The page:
Nor has the Defendant shown that he is in fact at greater risk. As noted above, he relies on unsupported predictions which are disproved as of this date by actual data. Defendant has not shown that the BOP has been unable to contain the virus at his facility or would be unable to treat infected inmates. Gileno, 2020 WL 1307108, at *4. This is especially true given Defendant's youth, overall good health, and the absence of any confirmed inmate cases at FCI Allenwood (Medium).

Accordingly, the Court finds that there are no "extraordinary and compelling" reasons to modify Mr. Spruill's sentence.

III. 3553(a) sentencing factors

In addition to the Court's findings that Mr. Spruill failed to satisfy the administrative exhaustion requirement and failed to show "extraordinary and compelling" reasons to modify his sentence, his motion also fails when the Court considers the relevant sentencing factors. 18 U.S.C. § 3553(a).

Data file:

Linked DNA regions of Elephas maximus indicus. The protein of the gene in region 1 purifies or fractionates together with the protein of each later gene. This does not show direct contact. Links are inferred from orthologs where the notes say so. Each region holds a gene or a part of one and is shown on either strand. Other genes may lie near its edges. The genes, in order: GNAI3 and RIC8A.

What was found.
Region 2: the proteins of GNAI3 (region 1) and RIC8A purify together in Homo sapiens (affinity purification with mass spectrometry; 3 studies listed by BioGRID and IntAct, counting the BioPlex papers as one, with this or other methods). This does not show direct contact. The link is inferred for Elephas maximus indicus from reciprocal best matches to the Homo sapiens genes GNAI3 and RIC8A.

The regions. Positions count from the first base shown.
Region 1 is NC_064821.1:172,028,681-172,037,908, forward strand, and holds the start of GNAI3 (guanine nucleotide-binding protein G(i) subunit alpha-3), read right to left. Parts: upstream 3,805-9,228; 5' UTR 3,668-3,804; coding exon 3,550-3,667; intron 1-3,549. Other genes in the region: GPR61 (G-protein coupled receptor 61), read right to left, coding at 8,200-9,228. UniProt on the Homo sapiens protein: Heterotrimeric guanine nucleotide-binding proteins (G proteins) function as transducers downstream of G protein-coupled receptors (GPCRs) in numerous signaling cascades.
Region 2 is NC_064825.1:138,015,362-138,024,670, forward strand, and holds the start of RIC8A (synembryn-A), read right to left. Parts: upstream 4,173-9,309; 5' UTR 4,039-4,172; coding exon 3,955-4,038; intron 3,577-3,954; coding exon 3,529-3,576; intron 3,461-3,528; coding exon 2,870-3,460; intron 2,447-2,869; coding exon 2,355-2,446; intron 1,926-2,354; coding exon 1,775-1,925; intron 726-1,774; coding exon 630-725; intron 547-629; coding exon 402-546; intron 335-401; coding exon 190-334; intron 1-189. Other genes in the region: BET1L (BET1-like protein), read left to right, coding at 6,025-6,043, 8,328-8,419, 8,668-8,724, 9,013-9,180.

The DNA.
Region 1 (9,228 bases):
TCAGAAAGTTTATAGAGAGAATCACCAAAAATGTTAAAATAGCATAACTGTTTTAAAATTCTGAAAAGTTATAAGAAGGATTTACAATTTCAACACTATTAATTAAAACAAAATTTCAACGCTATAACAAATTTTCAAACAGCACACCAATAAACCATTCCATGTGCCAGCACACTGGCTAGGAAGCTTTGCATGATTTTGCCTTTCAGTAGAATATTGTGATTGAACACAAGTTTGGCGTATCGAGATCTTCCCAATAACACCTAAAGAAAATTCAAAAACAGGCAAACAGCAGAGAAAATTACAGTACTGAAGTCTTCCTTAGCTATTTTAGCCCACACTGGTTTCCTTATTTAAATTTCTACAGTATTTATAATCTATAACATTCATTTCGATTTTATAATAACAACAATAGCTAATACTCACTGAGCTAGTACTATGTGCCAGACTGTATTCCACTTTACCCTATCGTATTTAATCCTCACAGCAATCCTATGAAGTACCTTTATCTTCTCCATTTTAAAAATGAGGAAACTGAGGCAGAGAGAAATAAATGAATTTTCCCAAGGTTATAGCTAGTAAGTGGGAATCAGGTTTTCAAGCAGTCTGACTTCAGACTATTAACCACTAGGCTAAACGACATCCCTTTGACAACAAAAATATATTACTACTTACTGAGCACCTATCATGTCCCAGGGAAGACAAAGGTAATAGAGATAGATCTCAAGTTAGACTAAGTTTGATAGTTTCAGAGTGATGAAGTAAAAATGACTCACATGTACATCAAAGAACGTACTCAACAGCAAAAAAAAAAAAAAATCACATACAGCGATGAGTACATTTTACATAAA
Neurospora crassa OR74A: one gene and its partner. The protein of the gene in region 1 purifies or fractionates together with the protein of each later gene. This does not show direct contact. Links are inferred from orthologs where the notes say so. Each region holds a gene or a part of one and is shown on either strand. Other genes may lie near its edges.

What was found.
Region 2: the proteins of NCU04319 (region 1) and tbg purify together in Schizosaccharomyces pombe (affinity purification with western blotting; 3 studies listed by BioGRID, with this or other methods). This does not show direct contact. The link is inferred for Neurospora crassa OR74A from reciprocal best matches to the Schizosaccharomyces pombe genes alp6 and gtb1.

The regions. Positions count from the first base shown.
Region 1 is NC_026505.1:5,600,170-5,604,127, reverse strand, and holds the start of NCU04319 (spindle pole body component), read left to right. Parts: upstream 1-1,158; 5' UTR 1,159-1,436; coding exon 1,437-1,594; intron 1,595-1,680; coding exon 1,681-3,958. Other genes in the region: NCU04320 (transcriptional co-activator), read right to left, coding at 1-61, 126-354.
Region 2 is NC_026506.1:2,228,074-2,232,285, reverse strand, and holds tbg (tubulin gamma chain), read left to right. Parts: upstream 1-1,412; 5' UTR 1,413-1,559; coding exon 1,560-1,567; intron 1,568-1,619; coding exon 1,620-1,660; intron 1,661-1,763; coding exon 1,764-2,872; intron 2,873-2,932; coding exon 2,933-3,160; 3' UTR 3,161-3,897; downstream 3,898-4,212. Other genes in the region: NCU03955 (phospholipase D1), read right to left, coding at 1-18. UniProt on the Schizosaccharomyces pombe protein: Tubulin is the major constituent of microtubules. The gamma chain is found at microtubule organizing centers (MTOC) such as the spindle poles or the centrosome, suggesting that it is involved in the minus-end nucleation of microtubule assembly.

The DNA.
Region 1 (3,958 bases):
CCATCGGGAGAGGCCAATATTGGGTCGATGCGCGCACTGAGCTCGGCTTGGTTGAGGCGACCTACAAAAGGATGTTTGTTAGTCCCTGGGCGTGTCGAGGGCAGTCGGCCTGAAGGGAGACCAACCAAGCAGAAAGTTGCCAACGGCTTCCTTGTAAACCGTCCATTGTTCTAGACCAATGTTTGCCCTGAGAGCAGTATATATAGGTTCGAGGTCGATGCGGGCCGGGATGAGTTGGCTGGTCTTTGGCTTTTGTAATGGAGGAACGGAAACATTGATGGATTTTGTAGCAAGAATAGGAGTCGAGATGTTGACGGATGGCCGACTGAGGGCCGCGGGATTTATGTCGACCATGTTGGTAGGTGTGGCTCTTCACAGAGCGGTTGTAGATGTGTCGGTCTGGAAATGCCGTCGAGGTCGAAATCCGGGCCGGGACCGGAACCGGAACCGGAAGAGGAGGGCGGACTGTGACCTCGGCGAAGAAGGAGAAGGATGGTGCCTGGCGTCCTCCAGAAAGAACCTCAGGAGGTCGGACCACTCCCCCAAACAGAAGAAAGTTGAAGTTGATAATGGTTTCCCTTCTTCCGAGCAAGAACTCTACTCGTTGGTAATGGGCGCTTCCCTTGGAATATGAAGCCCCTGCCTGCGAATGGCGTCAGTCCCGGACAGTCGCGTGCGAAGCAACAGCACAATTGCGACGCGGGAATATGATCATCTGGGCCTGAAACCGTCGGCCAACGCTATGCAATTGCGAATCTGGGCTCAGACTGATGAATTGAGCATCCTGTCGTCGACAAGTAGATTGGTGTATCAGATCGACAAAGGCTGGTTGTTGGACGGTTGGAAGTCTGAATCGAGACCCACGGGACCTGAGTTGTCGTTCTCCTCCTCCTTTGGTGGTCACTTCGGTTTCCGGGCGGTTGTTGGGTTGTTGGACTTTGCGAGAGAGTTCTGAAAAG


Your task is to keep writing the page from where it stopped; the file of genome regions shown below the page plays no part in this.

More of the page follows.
A sentence of time served would not foster respect for the law, protect the public, or deter Mr. Spruill from future criminal conduct. § 3553(a)(2)(A)-(C). The sentence reflected Mr. Spruill's continued choice to engage in criminal conduct and the resultant harm caused to the community. Virtually the entire 57-month sentence remains unserved.

Moreover, Mr. Spruill's arrest for a violent offense after the Court granted an extension of the self-surrender date demonstrates continued disrespect for the law, a lack of specific deterrence, and continued risk of danger to the public.


For the reasons stated above, the Court DENIES Defendant's Motion for a Reduction of Sentence.



Hon. Vanessa L. Bryant